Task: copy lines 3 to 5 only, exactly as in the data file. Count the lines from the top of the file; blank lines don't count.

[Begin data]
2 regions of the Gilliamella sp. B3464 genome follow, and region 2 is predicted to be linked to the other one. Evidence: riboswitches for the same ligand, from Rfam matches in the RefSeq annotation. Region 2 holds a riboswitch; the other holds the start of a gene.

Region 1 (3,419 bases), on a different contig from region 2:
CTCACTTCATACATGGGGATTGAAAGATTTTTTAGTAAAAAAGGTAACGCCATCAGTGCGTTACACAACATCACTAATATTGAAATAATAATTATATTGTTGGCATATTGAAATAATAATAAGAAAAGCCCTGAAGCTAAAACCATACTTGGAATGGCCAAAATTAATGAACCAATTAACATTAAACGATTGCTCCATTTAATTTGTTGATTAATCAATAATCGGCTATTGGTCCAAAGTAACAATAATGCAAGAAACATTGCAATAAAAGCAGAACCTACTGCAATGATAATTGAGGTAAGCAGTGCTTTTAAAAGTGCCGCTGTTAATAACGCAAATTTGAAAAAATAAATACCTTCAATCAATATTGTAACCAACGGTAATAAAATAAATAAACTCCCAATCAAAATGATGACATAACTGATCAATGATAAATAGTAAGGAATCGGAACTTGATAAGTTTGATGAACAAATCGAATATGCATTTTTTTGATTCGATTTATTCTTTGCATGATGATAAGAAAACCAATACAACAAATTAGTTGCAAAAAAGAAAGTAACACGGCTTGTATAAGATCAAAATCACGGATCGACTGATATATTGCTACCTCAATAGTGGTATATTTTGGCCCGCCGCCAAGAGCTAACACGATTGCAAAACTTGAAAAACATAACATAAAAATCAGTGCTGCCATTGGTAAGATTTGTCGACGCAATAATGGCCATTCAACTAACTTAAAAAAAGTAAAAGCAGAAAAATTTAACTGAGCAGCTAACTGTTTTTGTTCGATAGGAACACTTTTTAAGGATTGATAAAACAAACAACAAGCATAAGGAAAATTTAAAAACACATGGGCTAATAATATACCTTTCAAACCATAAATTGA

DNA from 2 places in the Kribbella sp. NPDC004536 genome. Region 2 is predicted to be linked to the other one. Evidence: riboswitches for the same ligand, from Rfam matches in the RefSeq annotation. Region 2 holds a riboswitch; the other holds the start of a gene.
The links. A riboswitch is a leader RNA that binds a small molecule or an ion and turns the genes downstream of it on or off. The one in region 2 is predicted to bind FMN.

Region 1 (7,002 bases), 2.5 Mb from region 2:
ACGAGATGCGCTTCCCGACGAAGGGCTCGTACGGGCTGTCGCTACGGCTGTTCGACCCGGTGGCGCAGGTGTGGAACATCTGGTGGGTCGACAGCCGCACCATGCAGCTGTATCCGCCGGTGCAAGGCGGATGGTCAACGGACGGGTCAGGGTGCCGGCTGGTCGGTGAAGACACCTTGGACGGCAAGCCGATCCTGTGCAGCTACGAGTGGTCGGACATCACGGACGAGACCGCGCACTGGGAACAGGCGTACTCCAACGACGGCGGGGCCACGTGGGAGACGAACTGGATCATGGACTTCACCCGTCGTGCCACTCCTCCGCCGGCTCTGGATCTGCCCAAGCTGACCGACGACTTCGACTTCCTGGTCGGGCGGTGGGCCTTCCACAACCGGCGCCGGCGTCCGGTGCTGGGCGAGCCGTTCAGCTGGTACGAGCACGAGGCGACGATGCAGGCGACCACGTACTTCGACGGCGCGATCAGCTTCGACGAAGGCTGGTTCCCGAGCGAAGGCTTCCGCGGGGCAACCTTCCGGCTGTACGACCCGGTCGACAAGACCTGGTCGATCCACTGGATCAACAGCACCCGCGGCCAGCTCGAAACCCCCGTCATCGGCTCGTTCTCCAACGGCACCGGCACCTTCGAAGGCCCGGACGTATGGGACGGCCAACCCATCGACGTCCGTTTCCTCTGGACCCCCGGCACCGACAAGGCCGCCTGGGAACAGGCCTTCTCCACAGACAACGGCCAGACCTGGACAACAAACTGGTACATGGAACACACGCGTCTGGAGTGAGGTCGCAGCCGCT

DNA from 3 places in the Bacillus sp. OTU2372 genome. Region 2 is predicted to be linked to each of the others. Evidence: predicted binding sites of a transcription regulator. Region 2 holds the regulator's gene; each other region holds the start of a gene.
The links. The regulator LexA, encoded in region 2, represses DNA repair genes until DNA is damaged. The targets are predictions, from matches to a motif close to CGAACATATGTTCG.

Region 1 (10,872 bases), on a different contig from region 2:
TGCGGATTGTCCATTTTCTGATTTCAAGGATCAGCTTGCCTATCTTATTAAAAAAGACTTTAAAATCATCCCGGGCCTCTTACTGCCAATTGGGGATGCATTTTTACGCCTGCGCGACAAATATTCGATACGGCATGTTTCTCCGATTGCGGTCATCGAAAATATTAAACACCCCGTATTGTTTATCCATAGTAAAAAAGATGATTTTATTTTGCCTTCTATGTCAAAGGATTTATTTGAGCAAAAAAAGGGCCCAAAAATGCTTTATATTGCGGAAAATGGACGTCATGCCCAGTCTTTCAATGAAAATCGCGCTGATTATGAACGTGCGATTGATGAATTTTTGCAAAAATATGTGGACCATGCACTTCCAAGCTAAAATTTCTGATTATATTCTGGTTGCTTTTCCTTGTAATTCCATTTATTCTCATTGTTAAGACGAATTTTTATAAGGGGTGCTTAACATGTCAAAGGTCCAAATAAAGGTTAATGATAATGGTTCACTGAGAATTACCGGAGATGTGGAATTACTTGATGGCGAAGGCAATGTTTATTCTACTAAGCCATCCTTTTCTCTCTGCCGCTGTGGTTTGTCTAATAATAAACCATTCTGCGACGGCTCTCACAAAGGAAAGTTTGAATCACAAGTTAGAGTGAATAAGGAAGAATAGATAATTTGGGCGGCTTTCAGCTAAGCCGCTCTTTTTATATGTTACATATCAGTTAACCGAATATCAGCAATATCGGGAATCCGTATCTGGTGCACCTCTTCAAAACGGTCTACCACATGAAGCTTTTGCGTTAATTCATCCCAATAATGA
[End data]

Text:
CTCACTTCATACATGGGGATTGAAAGATTTTTTAGTAAAAAAGGTAACGCCATCAGTGCGTTACACAACATCACTAATATTGAAATAATAATTATATTGTTGGCATATTGAAATAATAATAAGAAAAGCCCTGAAGCTAAAACCATACTTGGAATGGCCAAAATTAATGAACCAATTAACATTAAACGATTGCTCCATTTAATTTGTTGATTAATCAATAATCGGCTATTGGTCCAAAGTAACAATAATGCAAGAAACATTGCAATAAAAGCAGAACCTACTGCAATGATAATTGAGGTAAGCAGTGCTTTTAAAAGTGCCGCTGTTAATAACGCAAATTTGAAAAAATAAATACCTTCAATCAATATTGTAACCAACGGTAATAAAATAAATAAACTCCCAATCAAAATGATGACATAACTGATCAATGATAAATAGTAAGGAATCGGAACTTGATAAGTTTGATGAACAAATCGAATATGCATTTTTTTGATTCGATTTATTCTTTGCATGATGATAAGAAAACCAATACAACAAATTAGTTGCAAAAAAGAAAGTAACACGGCTTGTATAAGATCAAAATCACGGATCGACTGATATATTGCTACCTCAATAGTGGTATATTTTGGCCCGCCGCCAAGAGCTAACACGATTGCAAAACTTGAAAAACATAACATAAAAATCAGTGCTGCCATTGGTAAGATTTGTCGACGCAATAATGGCCATTCAACTAACTTAAAAAAAGTAAAAGCAGAAAAATTTAACTGAGCAGCTAACTGTTTTTGTTCGATAGGAACACTTTTTAAGGATTGATAAAACAAACAACAAGCATAAGGAAAATTTAAAAACACATGGGCTAATAATATACCTTTCAAACCATAAATTGA

DNA from 2 places in the Kribbella sp. NPDC004536 genome. Region 2 is predicted to be linked to the other one. Evidence: riboswitches for the same ligand, from Rfam matches in the RefSeq annotation. Region 2 holds a riboswitch; the other holds the start of a gene.
The links. A riboswitch is a leader RNA that binds a small molecule or an ion and turns the genes downstream of it on or off. The one in region 2 is predicted to bind FMN.